Aachman Garg I'm a student and Flutter developer. Other than that, my skills and interests revolve around graphic design, PowerPoint, technical writing, and music production.

Flutter FloatingActionButton: A complete tutorial with examples

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Flutter FloatingActionButton: A Complete Tutorial With Examples

Adhering to Material Design Guidelines, Flutter offers different kinds of buttons for various use cases. Out of these, FloatingActionButton (FAB) is especially important because of its unique properties and the rules to use it.

In this tutorial, we’ll introduce you to these rules and show you how to use and customize the FloatingActionButton widget in Flutter.

Here’s what we’ll cover:

What is FloatingActionButton in Flutter?

Each component in Flutter is called a widget, and FloatingActionButton is no exception. As the name suggests, this widget floats on top of other widgets on the screen.

Usually, the FloatingActionButton widget is placed in the bottom-right corner of the screen and is circular in shape. It also has an elevation to give that floating effect. Best of all, all of these properties are customizable.

Here’s what a typical FloatingActionButton in Flutter looks like:

Flutter FloatingActionBar Example

To use FloatingActionButton in Flutter, use Scaffold‘s floatingActionButton property:

Scaffold(
  floatingActionButton: FloatingActionButton(),
),

This will add FAB at its default position on the screen:

Default Position of FloatingActionButton in a Flutter App

You can also create an extended FAB by using FloatingActionButton.extended():

Scaffold(
  floatingActionButton: FloatingActionButton(
    label: Text('Action'),
  ),
),
Extended FloatingActionBar Example

Here we have a default FAB on the screen.

We made a custom demo for .
No really. Click here to check it out.

FloatingActionButton rules and principles

Before we dive deeper and explore the customization options, let’s make sure we understand the rules and principles to keep in mind when using FAB. These best practices are important to keep your app consistent with Material Design.

Primary action

FAB takes a prominent place in the UI. Hence, it should perform the primary action on the screen.

The action should be the most commonly used and important action on that screen. For example, composing a tweet is the primary action in Twitter’s feed page:

Twitter App Exemplifying Primary Action

Minor actions, such as adjusting volume, copying text, and opening a drawer, should not be performed using FAB. These actions can always be performed with widgets that are hidden or subtly placed in the UI.

Constructive action

You should only use FAB for constructive actions and avoid using it for destructive actions. Actions such as adding to cart, sharing a picture, and writing an email are considered constructive actions. Destructive actions include archiving, deleting, navigating to previous page, etc.

Context is key

Floating action button should be relevant to the context of the screen; the icon and action should both make sense.

Taking an example from the Twitter app again, the icon clearly indicates what the button does — that is, it creates a new tweet.

How could this be done in the wrong way? One example would be setting the button to open a profile page, which is clearly not the most important action in the context of the screen.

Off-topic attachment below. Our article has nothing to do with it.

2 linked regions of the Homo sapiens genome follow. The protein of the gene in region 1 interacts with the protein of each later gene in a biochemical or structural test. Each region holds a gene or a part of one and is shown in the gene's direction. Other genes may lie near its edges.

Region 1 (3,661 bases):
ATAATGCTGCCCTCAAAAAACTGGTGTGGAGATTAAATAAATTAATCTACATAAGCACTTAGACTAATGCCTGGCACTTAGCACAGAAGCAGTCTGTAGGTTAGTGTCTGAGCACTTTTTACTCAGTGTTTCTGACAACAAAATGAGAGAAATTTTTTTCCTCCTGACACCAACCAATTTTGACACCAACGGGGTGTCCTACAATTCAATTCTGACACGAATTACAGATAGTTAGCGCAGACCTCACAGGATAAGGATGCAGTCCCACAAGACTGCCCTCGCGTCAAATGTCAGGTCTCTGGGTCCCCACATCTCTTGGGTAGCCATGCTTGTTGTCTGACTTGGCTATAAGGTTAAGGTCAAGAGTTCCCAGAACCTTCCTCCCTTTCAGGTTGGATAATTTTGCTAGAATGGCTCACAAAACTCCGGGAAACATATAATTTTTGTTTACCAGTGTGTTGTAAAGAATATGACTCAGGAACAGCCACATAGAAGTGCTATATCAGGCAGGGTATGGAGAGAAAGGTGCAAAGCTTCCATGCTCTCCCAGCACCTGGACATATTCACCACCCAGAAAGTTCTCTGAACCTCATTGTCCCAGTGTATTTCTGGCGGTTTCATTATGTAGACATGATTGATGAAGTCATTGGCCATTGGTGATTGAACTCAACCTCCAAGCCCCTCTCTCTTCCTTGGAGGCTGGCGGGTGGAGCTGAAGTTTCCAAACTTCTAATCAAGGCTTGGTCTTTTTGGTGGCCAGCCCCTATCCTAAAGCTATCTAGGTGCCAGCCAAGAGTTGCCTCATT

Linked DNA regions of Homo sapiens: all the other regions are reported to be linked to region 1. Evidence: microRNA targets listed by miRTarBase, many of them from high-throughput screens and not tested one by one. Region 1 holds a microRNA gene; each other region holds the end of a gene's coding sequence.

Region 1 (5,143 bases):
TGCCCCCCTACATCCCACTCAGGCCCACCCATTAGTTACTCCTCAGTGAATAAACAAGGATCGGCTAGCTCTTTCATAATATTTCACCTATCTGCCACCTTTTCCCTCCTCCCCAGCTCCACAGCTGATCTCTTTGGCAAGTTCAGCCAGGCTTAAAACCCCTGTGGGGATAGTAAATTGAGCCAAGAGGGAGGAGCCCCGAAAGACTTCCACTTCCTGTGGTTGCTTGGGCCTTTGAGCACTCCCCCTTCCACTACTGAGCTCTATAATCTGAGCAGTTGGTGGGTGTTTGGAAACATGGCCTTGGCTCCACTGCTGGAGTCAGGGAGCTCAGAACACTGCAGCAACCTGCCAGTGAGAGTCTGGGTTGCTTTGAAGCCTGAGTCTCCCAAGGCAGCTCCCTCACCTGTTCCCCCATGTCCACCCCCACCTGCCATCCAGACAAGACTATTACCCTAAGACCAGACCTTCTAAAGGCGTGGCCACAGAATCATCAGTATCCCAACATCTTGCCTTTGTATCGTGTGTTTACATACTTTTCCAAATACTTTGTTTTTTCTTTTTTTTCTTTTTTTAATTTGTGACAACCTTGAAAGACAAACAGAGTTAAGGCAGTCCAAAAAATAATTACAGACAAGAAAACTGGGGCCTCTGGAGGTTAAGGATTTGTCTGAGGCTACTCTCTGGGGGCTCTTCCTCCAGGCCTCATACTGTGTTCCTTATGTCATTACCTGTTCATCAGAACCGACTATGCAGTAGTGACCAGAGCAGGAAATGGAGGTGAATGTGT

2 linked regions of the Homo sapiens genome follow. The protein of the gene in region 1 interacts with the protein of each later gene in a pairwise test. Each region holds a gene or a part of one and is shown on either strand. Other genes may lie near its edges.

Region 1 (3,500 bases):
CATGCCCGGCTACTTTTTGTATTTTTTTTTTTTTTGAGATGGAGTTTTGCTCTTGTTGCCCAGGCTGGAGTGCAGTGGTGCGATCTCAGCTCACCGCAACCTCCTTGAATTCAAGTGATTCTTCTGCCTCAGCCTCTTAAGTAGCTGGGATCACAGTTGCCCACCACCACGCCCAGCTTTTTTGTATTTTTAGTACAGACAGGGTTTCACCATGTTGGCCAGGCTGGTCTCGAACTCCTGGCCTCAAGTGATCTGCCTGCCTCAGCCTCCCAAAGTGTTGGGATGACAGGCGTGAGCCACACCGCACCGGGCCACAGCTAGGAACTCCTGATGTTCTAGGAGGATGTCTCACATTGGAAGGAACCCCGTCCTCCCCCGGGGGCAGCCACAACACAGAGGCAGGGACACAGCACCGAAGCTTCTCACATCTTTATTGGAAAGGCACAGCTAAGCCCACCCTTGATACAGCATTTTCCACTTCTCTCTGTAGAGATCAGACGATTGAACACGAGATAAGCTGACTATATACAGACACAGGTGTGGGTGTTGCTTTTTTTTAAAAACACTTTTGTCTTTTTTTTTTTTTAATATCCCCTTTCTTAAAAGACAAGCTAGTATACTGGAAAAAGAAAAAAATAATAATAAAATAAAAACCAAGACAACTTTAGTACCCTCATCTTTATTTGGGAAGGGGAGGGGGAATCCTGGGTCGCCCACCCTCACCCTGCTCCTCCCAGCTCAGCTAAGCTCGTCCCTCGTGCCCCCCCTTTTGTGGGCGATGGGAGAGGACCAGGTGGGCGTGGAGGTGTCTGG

Don’t use multiple FABs (in most cases)

In most cases, there should be no more than one floating action button on the screen. This makes sense because the role of FAB is to perform the most important action and having multiple FABs reduces its importance.

Google Maps App Using Multiple FloatingActionButtons

However, there is an exception to this rule: if the screen has two distinct and highly important actions, it may make sense to use two FABs. A good example of this is the Google Maps app:

Here, choosing a destination and centering at current location are both equally important actions that should be readily available on the screen.

Icon and label

By default, only the FAB’s icon should be displayed on the screen; including text, to some degree, defeats the purpose of using the FAB widget.

Flutter FloatingActionButton Icon Example
Right
Flutter FloatingActionButton Icon Wrongly Using Text
Wrong

However, in the case of extended FAB, this rule is inverted. With an extended FAB, you may display only the label or icon and label both. By contrast, displaying only the icon in an extended floating action button is not allowed.

Extended FloatingActionButton With Text Only
Right
Extended FloatingActionButton With Icon and Text
Right
Extended FloatingActionButton With Icon Only
Wrong

Customizing FloatingActionButton

Now that you understand the important principles and best practices for creating a floating action button, let’s explore the customization options Flutter’s FloatingActionButton widget has to offer.

Colors

You can customize the color of the FloatingActionBar. To change the FAB’s background color to red, enter the following:

The forgroundColor property is used to change the color of a child — in this case, the icon’s color. Let’s change it to pink:

FloatingActionButton(
	foregroundColor: Colors.pink,
),
 
Flutter FloatingActionButton With Pink Foreground

When you tap on the FAB, there’s an animation in which a color originates from the tapped position and covers the entire button area. This is called the splash color.

Let’s change the splash color of our FloatingActionButton to purple:

FloatingActionButton(
	splashColor: Colors.purple,
),
 
Flutter FloatingActionButton With Pink Foreground

There’s also a color change when mouse cursor is hovered over the button. This produces nice feedback before the button is actually tapped.

To change this color to orange, set the hoverColor property as follows:

FloatingActionButton(
  hoverColor: Colors.orange,
),